"We’re not going to have Christmas at the Cobles," Simone Coble said, laughing. "But we certainly have enough friends and family that
"We're not going to have Christmas at the Cobles," Simone Coble said, laughing. "But we certainly have enough friends and family that we can stay with, and we're going to be OK." A fire Friday morning caused extensive damage to her family's 20 Worcester Road home in Townsend. SENTINEL & ENTERPRISE / CHELSEA FEINSTEIN

TOWNSEND -- After a fire on Black Friday left their home of 26 years in shambles, the Coble family is beginning to pick up the pieces at 20 Worcester Road.

Simone Coble said that through the kindness of strangers, the beginnings of the recovery process have been easier than anticipated, allowing herself, her husband David and her 30-year-old son Andrew to begin moving forward.

"We're not going to have Christmas at the Cobles," she said, laughing. "But we certainly have enough friends and family that we can stay with, and we're going to be OK."

But although they have had help, Coble said the fire was still a shock.

"You're kind of in shock and the uncertainty of what's going to happen. I didn't really know for sure and I still don't know for sure," she said.

The fire began in Andrew Coble's room around 11 a.m. on Nov. 29, the day after Thanksgiving. Although an official cause has not been determined, Simone Coble said the Fire Department told them it was caused by either a match in the wastebasket or electrical wiring.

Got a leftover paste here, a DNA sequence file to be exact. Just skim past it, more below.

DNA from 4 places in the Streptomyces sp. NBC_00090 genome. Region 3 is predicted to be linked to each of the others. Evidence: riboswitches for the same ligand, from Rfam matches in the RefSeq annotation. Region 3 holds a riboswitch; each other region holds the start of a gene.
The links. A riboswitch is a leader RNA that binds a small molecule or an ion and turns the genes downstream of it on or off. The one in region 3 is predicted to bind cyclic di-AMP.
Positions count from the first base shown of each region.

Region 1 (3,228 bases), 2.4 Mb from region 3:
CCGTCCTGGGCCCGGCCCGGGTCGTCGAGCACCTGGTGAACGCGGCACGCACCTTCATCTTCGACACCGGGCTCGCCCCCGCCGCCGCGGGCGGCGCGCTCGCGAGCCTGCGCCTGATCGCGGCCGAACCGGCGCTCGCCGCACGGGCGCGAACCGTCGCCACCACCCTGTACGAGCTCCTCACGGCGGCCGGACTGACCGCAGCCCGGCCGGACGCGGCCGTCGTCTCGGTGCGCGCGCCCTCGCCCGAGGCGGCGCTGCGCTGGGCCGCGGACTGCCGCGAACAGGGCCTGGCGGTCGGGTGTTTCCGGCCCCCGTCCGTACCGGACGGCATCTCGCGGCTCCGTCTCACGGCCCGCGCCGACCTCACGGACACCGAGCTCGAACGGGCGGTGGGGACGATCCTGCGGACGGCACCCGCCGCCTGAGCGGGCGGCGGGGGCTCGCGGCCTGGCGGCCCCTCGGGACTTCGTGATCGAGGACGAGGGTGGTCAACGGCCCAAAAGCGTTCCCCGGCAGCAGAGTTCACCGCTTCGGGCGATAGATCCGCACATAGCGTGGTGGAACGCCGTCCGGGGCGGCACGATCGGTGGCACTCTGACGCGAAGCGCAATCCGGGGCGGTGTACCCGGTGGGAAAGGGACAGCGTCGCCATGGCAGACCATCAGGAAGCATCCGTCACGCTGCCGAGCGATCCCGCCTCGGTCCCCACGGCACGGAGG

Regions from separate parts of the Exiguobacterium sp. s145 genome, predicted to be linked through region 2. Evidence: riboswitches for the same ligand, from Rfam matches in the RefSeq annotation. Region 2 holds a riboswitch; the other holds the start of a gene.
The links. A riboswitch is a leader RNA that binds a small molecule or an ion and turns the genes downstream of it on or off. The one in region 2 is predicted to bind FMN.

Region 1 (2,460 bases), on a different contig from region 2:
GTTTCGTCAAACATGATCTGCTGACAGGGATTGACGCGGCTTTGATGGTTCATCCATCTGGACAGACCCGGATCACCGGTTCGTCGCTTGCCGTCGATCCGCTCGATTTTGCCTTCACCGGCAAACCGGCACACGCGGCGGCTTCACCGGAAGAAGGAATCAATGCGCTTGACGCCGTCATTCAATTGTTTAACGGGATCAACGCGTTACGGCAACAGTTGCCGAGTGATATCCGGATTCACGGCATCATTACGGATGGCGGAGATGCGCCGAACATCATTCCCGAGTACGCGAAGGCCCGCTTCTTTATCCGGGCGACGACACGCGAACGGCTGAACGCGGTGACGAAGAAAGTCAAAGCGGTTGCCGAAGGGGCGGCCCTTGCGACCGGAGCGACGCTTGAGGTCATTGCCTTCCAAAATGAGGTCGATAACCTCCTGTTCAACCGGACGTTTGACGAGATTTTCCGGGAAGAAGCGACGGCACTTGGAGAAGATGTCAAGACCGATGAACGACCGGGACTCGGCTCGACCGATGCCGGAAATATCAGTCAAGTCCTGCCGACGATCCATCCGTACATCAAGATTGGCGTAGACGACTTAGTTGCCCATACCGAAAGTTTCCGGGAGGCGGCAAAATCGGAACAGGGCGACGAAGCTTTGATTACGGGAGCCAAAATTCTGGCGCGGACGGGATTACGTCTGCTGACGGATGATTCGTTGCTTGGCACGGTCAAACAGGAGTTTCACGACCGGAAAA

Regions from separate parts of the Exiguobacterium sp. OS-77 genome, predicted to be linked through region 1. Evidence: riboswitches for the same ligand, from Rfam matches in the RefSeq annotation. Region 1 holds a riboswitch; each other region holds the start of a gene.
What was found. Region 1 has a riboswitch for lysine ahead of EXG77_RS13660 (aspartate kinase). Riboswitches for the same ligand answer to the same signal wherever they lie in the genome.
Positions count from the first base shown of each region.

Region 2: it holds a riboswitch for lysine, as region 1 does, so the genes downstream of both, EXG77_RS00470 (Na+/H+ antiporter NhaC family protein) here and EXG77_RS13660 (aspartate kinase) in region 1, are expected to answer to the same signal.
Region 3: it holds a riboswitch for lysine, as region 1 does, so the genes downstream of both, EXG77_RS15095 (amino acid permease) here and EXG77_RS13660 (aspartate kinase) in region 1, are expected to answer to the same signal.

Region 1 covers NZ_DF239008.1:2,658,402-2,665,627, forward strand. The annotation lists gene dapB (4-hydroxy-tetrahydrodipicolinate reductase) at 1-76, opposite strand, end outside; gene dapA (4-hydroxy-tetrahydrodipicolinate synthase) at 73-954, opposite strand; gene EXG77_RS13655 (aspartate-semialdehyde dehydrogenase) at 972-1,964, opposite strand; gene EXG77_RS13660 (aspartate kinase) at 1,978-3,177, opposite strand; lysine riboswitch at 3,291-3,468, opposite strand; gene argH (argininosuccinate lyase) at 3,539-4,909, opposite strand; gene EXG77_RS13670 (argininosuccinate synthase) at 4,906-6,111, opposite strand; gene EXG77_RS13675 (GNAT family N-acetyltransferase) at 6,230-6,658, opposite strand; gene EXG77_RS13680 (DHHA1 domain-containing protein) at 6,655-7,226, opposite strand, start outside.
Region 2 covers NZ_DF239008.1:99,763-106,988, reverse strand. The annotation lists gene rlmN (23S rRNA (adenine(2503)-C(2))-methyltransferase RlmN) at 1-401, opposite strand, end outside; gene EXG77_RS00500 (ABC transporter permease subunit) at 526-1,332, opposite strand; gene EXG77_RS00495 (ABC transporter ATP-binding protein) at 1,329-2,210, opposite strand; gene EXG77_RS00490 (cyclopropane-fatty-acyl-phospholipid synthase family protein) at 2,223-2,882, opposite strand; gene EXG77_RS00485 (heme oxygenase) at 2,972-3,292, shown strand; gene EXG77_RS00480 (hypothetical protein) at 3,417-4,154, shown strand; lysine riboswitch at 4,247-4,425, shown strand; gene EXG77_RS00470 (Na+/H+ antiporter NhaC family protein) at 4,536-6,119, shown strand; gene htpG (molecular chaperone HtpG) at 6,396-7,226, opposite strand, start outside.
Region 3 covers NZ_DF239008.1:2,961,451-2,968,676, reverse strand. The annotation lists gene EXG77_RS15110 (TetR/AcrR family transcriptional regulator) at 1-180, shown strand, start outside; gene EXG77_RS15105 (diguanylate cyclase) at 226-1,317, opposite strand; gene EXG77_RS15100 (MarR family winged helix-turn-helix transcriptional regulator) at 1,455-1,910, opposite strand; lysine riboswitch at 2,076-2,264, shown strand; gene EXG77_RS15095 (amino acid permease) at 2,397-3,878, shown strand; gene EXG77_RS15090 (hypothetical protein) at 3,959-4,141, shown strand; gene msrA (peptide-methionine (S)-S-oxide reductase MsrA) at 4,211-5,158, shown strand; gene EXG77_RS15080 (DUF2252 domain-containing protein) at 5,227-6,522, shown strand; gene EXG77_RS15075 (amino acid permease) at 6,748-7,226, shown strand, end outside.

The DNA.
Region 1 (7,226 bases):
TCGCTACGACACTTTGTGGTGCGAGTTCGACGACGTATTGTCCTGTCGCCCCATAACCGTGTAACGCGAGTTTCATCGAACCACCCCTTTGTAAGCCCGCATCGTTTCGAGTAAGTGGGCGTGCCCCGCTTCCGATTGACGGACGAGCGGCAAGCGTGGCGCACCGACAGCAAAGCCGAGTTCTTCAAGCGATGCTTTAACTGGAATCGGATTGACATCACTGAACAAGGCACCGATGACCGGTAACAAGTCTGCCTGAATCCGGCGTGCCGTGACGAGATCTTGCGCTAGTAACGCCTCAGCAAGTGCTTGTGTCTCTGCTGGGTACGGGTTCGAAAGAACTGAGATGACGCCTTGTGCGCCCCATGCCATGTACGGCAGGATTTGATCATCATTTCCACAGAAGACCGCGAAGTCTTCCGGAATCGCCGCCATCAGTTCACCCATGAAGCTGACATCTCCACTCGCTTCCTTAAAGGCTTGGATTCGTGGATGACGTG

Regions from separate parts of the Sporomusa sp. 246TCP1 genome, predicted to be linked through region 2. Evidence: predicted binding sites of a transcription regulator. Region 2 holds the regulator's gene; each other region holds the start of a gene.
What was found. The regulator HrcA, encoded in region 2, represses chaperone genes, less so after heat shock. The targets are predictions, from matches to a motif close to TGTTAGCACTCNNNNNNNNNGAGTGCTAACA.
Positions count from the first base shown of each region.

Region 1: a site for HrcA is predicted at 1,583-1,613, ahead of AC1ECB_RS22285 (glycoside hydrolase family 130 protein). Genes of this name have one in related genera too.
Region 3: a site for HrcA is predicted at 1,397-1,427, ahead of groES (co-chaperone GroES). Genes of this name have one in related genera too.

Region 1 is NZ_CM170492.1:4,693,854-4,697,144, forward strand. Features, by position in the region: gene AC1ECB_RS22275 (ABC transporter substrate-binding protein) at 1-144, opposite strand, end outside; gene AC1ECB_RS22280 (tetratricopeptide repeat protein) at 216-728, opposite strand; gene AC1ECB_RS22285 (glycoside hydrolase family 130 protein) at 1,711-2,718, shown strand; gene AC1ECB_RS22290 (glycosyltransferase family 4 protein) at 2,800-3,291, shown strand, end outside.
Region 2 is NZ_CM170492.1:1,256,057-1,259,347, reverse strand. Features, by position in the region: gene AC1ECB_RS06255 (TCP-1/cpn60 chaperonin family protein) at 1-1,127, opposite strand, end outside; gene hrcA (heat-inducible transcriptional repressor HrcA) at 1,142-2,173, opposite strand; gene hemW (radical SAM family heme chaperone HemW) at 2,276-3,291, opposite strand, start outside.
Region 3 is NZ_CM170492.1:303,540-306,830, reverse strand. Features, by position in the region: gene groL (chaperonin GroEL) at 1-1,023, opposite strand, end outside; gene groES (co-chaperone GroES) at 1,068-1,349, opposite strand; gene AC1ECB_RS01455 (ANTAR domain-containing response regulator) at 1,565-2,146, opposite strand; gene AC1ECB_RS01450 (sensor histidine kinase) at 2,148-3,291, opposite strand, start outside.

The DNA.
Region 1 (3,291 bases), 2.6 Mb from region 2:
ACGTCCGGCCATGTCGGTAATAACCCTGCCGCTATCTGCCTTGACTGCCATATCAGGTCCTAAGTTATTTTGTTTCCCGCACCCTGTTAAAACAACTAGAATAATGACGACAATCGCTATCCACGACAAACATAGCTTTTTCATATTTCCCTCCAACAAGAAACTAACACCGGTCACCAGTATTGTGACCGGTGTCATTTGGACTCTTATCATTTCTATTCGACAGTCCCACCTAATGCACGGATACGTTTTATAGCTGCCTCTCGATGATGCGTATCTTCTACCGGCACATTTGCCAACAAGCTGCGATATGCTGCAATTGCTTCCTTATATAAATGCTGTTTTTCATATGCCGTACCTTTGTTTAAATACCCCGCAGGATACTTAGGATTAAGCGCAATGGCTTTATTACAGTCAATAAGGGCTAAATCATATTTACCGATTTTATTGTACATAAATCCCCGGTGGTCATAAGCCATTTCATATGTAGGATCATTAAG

Although Andrew's room was destroyed in the blaze, Simone Coble said she believes the house is salvageable. Much of the rest of the home, including the basement, suffered water damage while the fire was being put out, as well as smoke damage. Firefighters also made a hole in the bedroom roof to ventilate the fire.


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Coble said her son Andrew lost the most in the fire, many of his belongings sitting in a heap of half-burned clothing and furniture in front of the house.

"All of the pictures, and all of his memories and his clothing, all of his possessions burned," she said.

A diamond ring his grandfather had given him, which had been in the family for many years, was found undamaged among the wreckage.

"He was really happy because that was irreplaceable," she said.

While the family awaits word from their insurance company about the extent of the damage, they have been living in a nearby motel.

The Red Cross assisted by paying for a three-night stay at the motel as well as giving the family money for food and clothing.

When the three went out to dinner at Outback Steakhouse, the manager paid for the meal. Since the Cobles didn't have cash to tip with, a customer at a neighboring table covered the waitress's tip.

The generosity of the community has gone beyond companies and organizations, with individuals reaching out to help as well.

After the fire, Simone said, one man came to her house and handed her $100. Although she said she tried to refuse the money, he insisted that she take it.

"Tragedies like this make you realize how wonderful your neighbors are. Everybody came around and brought blankets and coffee, and the Red Cross was phenomenal," she said.

Follow Chelsea Feinstein on Twitter and Tout @CEFeinstein.